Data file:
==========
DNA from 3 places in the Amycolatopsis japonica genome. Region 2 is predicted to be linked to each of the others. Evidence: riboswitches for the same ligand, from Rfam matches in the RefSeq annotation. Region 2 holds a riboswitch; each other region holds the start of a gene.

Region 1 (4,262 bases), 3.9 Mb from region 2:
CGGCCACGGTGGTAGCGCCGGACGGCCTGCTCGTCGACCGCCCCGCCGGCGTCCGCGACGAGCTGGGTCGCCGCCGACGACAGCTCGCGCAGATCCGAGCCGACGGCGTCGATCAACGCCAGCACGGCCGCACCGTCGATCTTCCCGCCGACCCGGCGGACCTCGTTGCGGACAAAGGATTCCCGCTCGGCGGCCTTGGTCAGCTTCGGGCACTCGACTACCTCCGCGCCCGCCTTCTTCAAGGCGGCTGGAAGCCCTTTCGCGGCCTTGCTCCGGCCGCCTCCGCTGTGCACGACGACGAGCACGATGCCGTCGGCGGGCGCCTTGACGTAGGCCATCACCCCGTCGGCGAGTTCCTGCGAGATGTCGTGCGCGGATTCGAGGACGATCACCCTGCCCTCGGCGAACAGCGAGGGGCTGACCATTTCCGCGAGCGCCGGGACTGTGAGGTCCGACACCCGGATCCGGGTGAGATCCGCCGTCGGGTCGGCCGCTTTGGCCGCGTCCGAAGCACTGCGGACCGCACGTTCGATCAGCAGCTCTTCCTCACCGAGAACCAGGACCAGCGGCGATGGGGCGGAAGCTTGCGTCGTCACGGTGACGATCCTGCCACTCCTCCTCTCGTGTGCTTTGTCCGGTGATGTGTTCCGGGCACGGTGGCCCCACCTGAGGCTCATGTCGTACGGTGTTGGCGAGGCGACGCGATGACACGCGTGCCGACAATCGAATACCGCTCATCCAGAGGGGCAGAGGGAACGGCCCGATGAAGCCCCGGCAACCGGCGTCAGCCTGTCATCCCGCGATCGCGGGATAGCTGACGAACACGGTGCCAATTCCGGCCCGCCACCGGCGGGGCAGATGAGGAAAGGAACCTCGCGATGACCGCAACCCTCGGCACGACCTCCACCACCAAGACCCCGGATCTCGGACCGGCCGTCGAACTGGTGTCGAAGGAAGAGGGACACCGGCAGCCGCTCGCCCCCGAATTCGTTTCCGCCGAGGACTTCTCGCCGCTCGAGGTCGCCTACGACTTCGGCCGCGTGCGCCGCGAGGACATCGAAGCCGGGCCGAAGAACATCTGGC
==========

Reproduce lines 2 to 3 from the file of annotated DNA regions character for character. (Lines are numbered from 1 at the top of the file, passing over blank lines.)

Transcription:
Region 1 (4,262 bases), 3.9 Mb from region 2:
CGGCCACGGTGGTAGCGCCGGACGGCCTGCTCGTCGACCGCCCCGCCGGCGTCCGCGACGAGCTGGGTCGCCGCCGACGACAGCTCGCGCAGATCCGAGCCGACGGCGTCGATCAACGCCAGCACGGCCGCACCGTCGATCTTCCCGCCGACCCGGCGGACCTCGTTGCGGACAAAGGATTCCCGCTCGGCGGCCTTGGTCAGCTTCGGGCACTCGACTACCTCCGCGCCCGCCTTCTTCAAGGCGGCTGGAAGCCCTTTCGCGGCCTTGCTCCGGCCGCCTCCGCTGTGCACGACGACGAGCACGATGCCGTCGGCGGGCGCCTTGACGTAGGCCATCACCCCGTCGGCGAGTTCCTGCGAGATGTCGTGCGCGGATTCGAGGACGATCACCCTGCCCTCGGCGAACAGCGAGGGGCTGACCATTTCCGCGAGCGCCGGGACTGTGAGGTCCGACACCCGGATCCGGGTGAGATCCGCCGTCGGGTCGGCCGCTTTGGCCGCGTCCGAAGCACTGCGGACCGCACGTTCGATCAGCAGCTCTTCCTCACCGAGAACCAGGACCAGCGGCGATGGGGCGGAAGCTTGCGTCGTCACGGTGACGATCCTGCCACTCCTCCTCTCGTGTGCTTTGTCCGGTGATGTGTTCCGGGCACGGTGGCCCCACCTGAGGCTCATGTCGTACGGTGTTGGCGAGGCGACGCGATGACACGCGTGCCGACAATCGAATACCGCTCATCCAGAGGGGCAGAGGGAACGGCCCGATGAAGCCCCGGCAACCGGCGTCAGCCTGTCATCCCGCGATCGCGGGATAGCTGACGAACACGGTGCCAATTCCGGCCCGCCACCGGCGGGGCAGATGAGGAAAGGAACCTCGCGATGACCGCAACCCTCGGCACGACCTCCACCACCAAGACCCCGGATCTCGGACCGGCCGTCGAACTGGTGTCGAAGGAAGAGGGACACCGGCAGCCGCTCGCCCCCGAATTCGTTTCCGCCGAGGACTTCTCGCCGCTCGAGGTCGCCTACGACTTCGGCCGCGTGCGCCGCGAGGACATCGAAGCCGGGCCGAAGAACATCTGGC